Think about how shallow and simple life would be without these new abilities. What a gift this cognitive and emotional development is to the teen! But what a challenge to those on whom they practice their budding skills!!

It may be the subject of another post why we think it wise in our culture to put groups of twenty-five to thirty-five middle schoolers in a classroom as they bludgeon each other while they experiment with the new things they can now do.

If you are an adult in a young teen’s life, what can you do? Here are my suggestions. Feel free to add your own:

*Thank God for the blessing….for them and for you

*Listen between the lines. Listen for the feelings. And just listen.

*Test everything. Don’t take it personally unless the Holy Spirit tells you to tune into something specific.

*Express unconditional love. Help them temper this new gift through modeling love.

*Own it and ask forgiveness when you have been a hypocrite. Model being okay with messing up, owning your stuff, and asking forgiveness.

*Thank the Lord that He isn’t done with you…adn that He trusts you to influence another!

What would you add to the list?

(This post is inspired by chapter 8 of Like Dew Your Youth: Growing Up With Your Teenager by Eugene Peterson. Get a copy of this great little book and check back each Thursday for the next 5 weeks to become part of the discussion).

But of course. Guilty as charged. But with a caveat. I’m a hypocrite, to be sure. (Along with the rest of the human race.I haven’t managed to get an exclusive market on that from the rest of the sons of Adam and daughters of Eve). But I am more than a hypocrite. For one thing, I am a hypocrite in transition. (Colossians 1:9 -14) I used to have a boss who would say, “You’re a good man, Hal.” And he was partly right. But the rest of the truth and the much deeper reality was in my standard response “The nearness of God is my good!” (Psalm 73:28)

I have been rescued and given the freedom to be more than a hypocrite….and in fact to grow into a wholeness of integrity and purity and kindness and grace that is nothing at all like who I was. But I am in transition. And I need to stay near my God in every way. And I forget. And so God blessed me with five children and a wife to help me grow.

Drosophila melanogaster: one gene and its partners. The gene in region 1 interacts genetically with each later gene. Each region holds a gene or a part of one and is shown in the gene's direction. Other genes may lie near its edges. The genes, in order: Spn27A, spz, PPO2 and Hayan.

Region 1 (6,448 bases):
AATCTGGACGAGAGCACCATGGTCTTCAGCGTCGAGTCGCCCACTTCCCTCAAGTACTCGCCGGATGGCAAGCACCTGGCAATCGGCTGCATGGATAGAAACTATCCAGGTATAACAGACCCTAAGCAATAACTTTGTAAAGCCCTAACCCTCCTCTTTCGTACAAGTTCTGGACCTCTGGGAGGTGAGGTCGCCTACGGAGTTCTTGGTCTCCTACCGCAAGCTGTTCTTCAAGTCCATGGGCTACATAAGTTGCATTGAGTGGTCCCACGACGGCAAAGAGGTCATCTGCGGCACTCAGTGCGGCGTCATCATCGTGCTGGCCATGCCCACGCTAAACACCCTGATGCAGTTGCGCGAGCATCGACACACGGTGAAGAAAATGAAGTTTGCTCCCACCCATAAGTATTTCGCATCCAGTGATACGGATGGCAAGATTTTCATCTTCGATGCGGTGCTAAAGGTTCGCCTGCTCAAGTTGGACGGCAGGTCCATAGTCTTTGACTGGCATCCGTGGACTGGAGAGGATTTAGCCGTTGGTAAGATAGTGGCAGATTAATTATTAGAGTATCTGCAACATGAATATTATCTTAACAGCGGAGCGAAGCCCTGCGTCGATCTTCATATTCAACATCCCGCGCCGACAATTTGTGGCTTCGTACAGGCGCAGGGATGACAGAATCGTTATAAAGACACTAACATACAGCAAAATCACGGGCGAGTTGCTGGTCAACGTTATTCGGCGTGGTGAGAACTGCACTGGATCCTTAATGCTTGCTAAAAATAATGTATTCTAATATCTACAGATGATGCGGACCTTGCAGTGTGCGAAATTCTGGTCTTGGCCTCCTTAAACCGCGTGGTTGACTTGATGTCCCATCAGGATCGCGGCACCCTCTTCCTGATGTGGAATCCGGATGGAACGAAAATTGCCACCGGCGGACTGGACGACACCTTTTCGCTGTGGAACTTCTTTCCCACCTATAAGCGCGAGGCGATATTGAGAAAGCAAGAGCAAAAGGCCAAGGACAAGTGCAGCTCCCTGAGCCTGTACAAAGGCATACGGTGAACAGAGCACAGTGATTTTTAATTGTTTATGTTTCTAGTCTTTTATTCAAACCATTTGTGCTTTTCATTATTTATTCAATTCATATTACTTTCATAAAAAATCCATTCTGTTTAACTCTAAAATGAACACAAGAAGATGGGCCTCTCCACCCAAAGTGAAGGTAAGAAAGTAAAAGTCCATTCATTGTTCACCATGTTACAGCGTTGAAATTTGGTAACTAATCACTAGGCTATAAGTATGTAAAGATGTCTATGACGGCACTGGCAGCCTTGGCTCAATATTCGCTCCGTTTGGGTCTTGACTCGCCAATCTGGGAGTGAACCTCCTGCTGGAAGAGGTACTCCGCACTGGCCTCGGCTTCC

Does that feel like a gift? Are you kidding? I’m a third generation PK (preacher’s kid). I’ve been doing youth ministry for over 25 years. I have been in the limelight and in some precious hidden places. I have seen God use me. Consistency and integrity are a really big deal to me. Do I want to be reminded that I can be a hypocrite? Well, do you?

Robert Burns wrote these words in his Scottish dialect: “O wad some Power the giftie gie us To see oursels as ithers see us!” Peterson suggests that the gift, the power, is the adolescent in our home. Although the words that adolescent speaks are often painful and often accusatory, Peterson puts it like this: “I can’t help but believe that this is one of the most useful and timely things our youths do for us.” (p. 69)

What about you? Has our Father blessed you enough, shown His love to you enough, to put someone in your life…an adolescent even…who will point out your inconsistencies and hypocrisies?

By the way, for my regular readers, I am sorry again for a post a whole week late. My intent was good, but reality crashed in. Our youth ministry hosted the Tulsa After Party for the WinterJam tour last weekend while getting ready for next week’s mission trip and vacating our old offices. It was a little much. Thank you for your patience!

(This post is inspired by chapter 8 of Like Dew Your Youth: Growing Up With Your Teenager by Eugene Peterson. Get a copy of this great little book and check back each Thursday for the next 5 weeks to become part of the discussion).